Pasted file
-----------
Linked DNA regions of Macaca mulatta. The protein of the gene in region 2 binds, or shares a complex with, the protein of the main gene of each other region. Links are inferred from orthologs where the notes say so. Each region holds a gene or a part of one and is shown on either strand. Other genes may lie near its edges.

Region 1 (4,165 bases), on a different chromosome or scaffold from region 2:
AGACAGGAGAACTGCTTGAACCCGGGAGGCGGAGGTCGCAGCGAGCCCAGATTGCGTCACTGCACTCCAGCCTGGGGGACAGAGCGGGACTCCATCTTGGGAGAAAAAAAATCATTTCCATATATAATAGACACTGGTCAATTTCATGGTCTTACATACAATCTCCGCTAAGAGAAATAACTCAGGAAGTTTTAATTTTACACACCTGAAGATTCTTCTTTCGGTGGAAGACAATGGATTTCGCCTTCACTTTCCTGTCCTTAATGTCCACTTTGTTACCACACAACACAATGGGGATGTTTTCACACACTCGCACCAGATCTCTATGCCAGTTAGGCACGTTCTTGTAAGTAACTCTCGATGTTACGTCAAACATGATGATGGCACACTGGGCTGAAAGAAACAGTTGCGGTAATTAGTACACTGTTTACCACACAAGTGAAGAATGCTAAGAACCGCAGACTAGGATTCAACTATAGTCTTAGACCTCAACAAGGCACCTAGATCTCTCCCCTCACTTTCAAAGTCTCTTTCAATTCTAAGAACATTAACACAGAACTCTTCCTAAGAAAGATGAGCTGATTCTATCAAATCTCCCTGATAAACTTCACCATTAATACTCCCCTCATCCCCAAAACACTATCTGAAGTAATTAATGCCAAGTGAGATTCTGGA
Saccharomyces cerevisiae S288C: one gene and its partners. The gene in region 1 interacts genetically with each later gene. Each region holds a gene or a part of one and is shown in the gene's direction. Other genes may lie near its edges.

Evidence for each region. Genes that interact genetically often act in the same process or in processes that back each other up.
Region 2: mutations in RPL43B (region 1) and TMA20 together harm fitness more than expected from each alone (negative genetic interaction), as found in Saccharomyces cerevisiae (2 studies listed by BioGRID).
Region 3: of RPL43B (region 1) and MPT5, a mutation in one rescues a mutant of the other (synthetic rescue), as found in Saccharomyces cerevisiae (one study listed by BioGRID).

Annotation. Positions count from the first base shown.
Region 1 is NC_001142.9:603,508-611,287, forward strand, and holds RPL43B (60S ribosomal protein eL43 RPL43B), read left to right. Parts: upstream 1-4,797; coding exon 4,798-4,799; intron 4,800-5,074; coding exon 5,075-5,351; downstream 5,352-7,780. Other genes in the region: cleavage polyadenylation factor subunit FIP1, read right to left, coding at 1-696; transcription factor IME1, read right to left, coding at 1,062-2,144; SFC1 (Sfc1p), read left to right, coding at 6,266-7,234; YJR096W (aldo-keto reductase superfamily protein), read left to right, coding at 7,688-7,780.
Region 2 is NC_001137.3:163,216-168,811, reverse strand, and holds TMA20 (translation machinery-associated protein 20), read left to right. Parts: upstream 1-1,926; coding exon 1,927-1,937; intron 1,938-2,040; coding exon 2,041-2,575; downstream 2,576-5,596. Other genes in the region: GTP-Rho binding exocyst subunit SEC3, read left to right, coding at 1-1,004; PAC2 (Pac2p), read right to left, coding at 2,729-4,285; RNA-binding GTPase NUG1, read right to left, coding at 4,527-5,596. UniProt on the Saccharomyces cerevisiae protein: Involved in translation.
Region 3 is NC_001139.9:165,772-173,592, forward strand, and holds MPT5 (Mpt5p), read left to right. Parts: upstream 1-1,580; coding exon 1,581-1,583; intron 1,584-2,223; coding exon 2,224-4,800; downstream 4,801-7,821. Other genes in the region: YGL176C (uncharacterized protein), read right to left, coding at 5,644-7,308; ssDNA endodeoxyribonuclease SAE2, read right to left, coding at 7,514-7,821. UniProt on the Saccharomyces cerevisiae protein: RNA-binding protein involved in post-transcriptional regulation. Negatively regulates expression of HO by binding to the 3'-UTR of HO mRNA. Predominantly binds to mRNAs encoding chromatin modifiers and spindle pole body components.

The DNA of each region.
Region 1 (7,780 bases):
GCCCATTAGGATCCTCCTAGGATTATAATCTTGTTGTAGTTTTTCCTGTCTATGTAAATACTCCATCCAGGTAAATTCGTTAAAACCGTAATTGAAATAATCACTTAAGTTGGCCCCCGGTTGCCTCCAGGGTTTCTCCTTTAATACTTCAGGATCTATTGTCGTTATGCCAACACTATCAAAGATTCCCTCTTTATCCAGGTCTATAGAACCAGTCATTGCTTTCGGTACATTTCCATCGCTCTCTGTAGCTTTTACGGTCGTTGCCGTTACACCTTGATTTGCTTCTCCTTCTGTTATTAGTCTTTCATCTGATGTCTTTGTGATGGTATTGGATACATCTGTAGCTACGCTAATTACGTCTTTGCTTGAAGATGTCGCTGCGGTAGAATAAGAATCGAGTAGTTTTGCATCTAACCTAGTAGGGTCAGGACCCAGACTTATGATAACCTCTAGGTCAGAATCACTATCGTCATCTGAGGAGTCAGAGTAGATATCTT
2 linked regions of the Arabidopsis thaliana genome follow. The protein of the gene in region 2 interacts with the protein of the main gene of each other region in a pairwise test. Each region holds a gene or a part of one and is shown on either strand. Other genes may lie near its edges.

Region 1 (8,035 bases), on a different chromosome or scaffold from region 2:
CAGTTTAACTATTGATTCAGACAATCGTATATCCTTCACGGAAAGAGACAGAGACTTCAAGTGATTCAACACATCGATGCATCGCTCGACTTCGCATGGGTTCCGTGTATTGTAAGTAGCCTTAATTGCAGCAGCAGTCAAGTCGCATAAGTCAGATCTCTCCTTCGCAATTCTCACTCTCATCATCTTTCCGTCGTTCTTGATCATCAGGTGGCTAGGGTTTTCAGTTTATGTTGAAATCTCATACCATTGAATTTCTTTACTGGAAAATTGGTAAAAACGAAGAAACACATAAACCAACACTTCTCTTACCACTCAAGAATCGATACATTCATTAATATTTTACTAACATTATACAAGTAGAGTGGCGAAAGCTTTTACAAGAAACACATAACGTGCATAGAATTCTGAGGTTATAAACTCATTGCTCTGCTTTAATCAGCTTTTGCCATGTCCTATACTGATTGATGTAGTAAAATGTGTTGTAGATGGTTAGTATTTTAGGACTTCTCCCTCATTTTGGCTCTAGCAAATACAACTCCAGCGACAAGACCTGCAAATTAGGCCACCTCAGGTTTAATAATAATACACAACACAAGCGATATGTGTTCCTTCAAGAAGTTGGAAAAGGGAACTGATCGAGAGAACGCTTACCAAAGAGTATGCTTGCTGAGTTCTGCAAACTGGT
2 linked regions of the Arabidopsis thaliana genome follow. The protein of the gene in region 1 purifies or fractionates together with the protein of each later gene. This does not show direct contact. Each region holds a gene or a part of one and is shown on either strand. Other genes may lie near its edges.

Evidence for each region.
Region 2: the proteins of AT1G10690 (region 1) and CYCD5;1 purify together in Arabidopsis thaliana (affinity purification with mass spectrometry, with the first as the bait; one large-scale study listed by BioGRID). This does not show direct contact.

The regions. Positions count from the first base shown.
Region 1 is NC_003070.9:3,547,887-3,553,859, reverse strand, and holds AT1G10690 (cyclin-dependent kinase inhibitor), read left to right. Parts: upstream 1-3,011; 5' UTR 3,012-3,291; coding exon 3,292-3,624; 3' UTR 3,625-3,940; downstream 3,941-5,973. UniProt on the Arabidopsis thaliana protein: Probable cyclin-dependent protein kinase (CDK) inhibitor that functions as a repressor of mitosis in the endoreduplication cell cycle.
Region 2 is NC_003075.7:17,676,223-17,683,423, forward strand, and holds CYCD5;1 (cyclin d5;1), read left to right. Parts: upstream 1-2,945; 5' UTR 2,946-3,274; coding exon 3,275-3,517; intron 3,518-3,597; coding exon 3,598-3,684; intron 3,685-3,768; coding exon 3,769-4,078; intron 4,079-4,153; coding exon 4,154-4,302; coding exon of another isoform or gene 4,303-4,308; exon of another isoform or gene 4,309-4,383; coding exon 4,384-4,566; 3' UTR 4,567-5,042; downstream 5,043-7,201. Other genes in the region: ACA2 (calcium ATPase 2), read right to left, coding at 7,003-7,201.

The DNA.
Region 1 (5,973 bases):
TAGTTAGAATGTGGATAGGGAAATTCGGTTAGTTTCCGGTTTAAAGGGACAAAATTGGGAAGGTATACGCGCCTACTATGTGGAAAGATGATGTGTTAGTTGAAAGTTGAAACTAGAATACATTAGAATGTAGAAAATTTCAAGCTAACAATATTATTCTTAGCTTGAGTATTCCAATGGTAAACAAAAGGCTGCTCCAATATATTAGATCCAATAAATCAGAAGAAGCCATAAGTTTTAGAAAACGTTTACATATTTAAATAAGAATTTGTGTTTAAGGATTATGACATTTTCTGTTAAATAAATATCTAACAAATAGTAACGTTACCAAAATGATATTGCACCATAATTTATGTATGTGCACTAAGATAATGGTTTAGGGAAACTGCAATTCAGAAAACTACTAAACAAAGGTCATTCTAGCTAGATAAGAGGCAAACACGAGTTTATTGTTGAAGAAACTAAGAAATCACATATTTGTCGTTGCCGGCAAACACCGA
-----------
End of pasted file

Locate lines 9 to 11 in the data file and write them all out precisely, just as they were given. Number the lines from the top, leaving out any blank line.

Region 1 is NC_001142.9:603,508-611,287, forward strand, and holds RPL43B (60S ribosomal protein eL43 RPL43B), read left to right. Parts: upstream 1-4,797; coding exon 4,798-4,799; intron 4,800-5,074; coding exon 5,075-5,351; downstream 5,352-7,780. Other genes in the region: cleavage polyadenylation factor subunit FIP1, read right to left, coding at 1-696; transcription factor IME1, read right to left, coding at 1,062-2,144; SFC1 (Sfc1p), read left to right, coding at 6,266-7,234; YJR096W (aldo-keto reductase superfamily protein), read left to right, coding at 7,688-7,780.
Region 2 is NC_001137.3:163,216-168,811, reverse strand, and holds TMA20 (translation machinery-associated protein 20), read left to right. Parts: upstream 1-1,926; coding exon 1,927-1,937; intron 1,938-2,040; coding exon 2,041-2,575; downstream 2,576-5,596. Other genes in the region: GTP-Rho binding exocyst subunit SEC3, read left to right, coding at 1-1,004; PAC2 (Pac2p), read right to left, coding at 2,729-4,285; RNA-binding GTPase NUG1, read right to left, coding at 4,527-5,596. UniProt on the Saccharomyces cerevisiae protein: Involved in translation.
Region 3 is NC_001139.9:165,772-173,592, forward strand, and holds MPT5 (Mpt5p), read left to right. Parts: upstream 1-1,580; coding exon 1,581-1,583; intron 1,584-2,223; coding exon 2,224-4,800; downstream 4,801-7,821. Other genes in the region: YGL176C (uncharacterized protein), read right to left, coding at 5,644-7,308; ssDNA endodeoxyribonuclease SAE2, read right to left, coding at 7,514-7,821. UniProt on the Saccharomyces cerevisiae protein: RNA-binding protein involved in post-transcriptional regulation. Negatively regulates expression of HO by binding to the 3'-UTR of HO mRNA. Predominantly binds to mRNAs encoding chromatin modifiers and spindle pole body components.